We’re asked to read the essay ‘Canon Fodder: Authoring Eugène Atget’ by Abigail Solomon-Godeau, and to review the work of some suggested surrealist photographers (Graciela Iturbide, Henri Cartier-Bresson, André Kertész, George Brassaï, Man Ray, Eugène Atget, Paolo Pellegrin, Tony Ray-Jones), then write a bullet list of key visual and conceptual characteristics that their work has in common.
Finally understanding surrealism
First, a little reflection. I wrote a draft of about half of this post then deleted it as I had a sudden epiphany about surrealism.
My understanding of ‘surrealism’ for the last few decades has been rooted in the visual style of certain notable surrealist artists (notably Salvador Dali and René Magritte). I associated ‘surreal’ with weird, abstract, unreal – melting clocks and floating apples. Most of all I associated it with painting.
My limited understanding of surrealism until now
My limited understanding of surrealist photography was that it co-opted similarly unreal imagery in a highly constructed way (Man Ray, Moholy-Nagy, Philippe Halsman etc). My misunderstanding was that surrealism is a self-consciously ‘unreal’ visual style. I struggled to associate it with documentary photography.
In this context I first thought that in the photographers suggested by the course notes, the bar for ‘surrealism’ had been set strangely low. Most of the images I surveyed would struggle to be meet my definition of surrealism.
The lightbulb moment came when I revisited – and finally understood – some key definitions of surrealism. The OED has surrealism as meaning: “art purporting to express the subconscious mind by phenomena of dreams etc” (OED 1982). Wells (2009) expands with:
“Surrealism took the idea of the individual psyche as its theoretical starting point […] Surrealism emphasised artistic processes whereby the imaginary can be recorded through automatic writing or drawing which could thus offer insights into the world of ‘thought’ and therefore disrupt taken-for-granted perceptions and frames of reference. For the surrealist, the artist was the starting point or material source of what was to be expressed” (Wells 2009: 281-282)
So surrealism is not so much defined by its (visual) output as by its (subconscious) input.
Wells also quotes Bate as arguing that “the surreal refers not to a type of picture but a type of meaning, an enigma” (Wells 2009, quoting Bate 2004).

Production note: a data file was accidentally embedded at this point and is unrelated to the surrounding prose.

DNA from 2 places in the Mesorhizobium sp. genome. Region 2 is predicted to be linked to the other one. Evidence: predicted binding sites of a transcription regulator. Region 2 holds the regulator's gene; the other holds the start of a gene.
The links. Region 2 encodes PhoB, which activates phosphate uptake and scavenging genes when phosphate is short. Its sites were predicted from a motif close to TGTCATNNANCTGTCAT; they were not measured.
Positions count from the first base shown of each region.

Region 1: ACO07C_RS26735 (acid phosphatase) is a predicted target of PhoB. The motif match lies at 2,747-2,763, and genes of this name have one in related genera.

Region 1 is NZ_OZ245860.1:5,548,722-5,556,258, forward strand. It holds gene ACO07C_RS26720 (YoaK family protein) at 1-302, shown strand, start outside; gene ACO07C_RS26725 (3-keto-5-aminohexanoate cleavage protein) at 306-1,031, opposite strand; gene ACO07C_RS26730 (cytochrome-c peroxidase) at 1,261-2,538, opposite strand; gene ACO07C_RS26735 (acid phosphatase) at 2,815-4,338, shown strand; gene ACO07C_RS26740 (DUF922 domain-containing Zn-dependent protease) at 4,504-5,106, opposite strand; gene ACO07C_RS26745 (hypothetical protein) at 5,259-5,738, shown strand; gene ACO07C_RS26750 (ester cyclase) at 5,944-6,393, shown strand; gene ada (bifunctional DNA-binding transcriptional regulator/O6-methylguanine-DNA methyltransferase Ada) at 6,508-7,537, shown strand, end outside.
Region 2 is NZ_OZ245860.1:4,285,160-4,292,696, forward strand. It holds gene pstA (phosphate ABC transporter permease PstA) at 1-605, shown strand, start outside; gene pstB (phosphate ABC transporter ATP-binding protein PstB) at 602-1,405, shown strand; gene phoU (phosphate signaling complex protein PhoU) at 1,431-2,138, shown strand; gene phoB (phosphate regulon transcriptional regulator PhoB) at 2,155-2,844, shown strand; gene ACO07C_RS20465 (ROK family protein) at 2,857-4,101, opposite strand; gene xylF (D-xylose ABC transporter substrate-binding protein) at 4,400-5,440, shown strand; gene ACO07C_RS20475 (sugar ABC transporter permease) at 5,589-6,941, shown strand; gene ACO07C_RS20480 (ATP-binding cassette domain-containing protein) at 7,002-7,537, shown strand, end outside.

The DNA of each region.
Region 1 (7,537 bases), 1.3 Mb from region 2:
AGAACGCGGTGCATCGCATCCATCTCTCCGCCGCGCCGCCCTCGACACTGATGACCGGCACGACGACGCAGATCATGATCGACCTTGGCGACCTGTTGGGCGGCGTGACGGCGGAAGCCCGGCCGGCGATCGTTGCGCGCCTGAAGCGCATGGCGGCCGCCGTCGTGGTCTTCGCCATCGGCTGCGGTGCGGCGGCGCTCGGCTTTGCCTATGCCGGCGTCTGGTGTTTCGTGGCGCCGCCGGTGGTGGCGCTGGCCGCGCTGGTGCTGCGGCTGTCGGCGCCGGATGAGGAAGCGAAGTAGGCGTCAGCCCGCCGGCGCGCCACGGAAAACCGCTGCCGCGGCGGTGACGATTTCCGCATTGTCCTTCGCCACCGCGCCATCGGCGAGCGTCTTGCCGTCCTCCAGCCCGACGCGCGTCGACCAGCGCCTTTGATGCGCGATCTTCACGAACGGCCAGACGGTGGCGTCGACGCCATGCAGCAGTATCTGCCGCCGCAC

With this realisation, I finally understood Sontag’s Melancholy Objects essay, which had bewildered me for years with its assertion that “photography is the only art that is natively surreal” (Sontag 1979: 51). This now makes sense: the very nature of photography means that the instantaneous, automatic creation of an image based on seeing something and pressing a button is indeed the closest thing to pure and direct connection between the subconscious and the artwork.
With this in mind, ‘surrealism’ in photography can mean two things:
- Intentionally surreal: imagery that is constructed to recreate or represent a subconscious state of mind (subsequently recalled, e.g. a dream) through constructed scenes (Man Ray et al)
- Intuitively surreal: imagery that is captured as the result of a subconscious state of mind – this latter definition is truer to Sontag’s argument
B&W surrealist photographers
Which brings us on to the examples we’re asked to research.
Some of these photographers can be considered to use surrealist techniques when they have taken an image that includes an interesting, unusual or incongruous juxtaposition in the frame that they saw, interpreted in a particular way and committed into a photograph.
The short cognitive distance between seeing something and clicking the shutter – bypassing conscious thought, maybe not knowing precisely why they pressed the shutter until afterwards – is what makes the pictures surreal. Cartier-Bresson’s decisive moment is, in effect, recognising when the confluence of objects in front of the camera make for the most visually interesting split-second.